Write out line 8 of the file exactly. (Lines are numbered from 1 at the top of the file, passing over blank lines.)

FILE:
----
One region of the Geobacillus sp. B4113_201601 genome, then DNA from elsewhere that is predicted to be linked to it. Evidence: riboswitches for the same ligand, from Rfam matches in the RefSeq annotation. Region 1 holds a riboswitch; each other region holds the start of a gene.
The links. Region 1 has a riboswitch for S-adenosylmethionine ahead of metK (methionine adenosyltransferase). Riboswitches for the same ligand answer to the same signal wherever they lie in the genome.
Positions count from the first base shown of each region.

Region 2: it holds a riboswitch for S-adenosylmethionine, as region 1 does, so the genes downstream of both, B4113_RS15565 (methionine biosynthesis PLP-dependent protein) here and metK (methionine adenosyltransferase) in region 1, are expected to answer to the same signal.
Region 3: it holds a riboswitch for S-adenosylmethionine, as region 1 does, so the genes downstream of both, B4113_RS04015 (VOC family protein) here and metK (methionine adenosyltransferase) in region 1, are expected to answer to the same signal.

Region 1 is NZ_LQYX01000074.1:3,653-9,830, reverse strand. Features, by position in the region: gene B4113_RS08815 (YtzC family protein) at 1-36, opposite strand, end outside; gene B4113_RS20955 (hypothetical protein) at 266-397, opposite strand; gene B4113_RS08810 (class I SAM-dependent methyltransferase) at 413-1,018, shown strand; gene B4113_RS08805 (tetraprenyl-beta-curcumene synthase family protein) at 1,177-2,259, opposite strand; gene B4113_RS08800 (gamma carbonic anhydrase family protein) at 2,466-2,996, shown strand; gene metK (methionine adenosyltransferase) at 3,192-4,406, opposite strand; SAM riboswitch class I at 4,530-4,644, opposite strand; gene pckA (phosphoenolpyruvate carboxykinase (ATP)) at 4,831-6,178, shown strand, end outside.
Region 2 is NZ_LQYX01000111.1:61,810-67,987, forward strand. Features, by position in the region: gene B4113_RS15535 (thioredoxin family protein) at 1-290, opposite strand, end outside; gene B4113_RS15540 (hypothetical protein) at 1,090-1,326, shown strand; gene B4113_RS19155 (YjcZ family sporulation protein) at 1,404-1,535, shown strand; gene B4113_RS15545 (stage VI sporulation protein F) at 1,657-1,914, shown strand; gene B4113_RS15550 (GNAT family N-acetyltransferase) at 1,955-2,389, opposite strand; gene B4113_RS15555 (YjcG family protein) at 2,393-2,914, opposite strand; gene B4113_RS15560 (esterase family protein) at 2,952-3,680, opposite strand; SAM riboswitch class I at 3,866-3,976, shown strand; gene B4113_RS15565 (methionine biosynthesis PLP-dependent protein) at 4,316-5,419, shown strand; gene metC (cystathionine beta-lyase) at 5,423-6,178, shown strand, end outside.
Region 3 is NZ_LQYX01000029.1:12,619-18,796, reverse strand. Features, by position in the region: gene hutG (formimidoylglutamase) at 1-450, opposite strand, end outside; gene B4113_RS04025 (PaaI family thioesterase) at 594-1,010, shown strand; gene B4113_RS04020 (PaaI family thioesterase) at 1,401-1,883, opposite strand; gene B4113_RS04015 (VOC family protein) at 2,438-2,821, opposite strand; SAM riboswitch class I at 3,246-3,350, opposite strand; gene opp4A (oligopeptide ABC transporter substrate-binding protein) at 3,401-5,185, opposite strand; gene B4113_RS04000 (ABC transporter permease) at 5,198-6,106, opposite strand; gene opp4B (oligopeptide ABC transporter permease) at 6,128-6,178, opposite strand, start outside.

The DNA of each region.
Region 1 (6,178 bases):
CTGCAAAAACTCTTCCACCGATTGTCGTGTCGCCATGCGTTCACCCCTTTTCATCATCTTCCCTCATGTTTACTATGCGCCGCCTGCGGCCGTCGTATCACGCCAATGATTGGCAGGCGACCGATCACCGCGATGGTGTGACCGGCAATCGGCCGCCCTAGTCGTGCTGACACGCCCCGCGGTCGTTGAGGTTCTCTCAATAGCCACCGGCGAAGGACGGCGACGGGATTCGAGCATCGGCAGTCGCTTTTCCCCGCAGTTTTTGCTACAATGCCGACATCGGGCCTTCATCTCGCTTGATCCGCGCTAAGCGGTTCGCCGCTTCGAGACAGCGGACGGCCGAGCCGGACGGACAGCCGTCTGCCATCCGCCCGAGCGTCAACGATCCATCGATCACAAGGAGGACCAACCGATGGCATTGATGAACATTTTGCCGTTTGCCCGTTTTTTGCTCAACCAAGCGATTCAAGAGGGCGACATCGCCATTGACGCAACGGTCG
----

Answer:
Region 3 is NZ_LQYX01000029.1:12,619-18,796, reverse strand. Features, by position in the region: gene hutG (formimidoylglutamase) at 1-450, opposite strand, end outside; gene B4113_RS04025 (PaaI family thioesterase) at 594-1,010, shown strand; gene B4113_RS04020 (PaaI family thioesterase) at 1,401-1,883, opposite strand; gene B4113_RS04015 (VOC family protein) at 2,438-2,821, opposite strand; SAM riboswitch class I at 3,246-3,350, opposite strand; gene opp4A (oligopeptide ABC transporter substrate-binding protein) at 3,401-5,185, opposite strand; gene B4113_RS04000 (ABC transporter permease) at 5,198-6,106, opposite strand; gene opp4B (oligopeptide ABC transporter permease) at 6,128-6,178, opposite strand, start outside.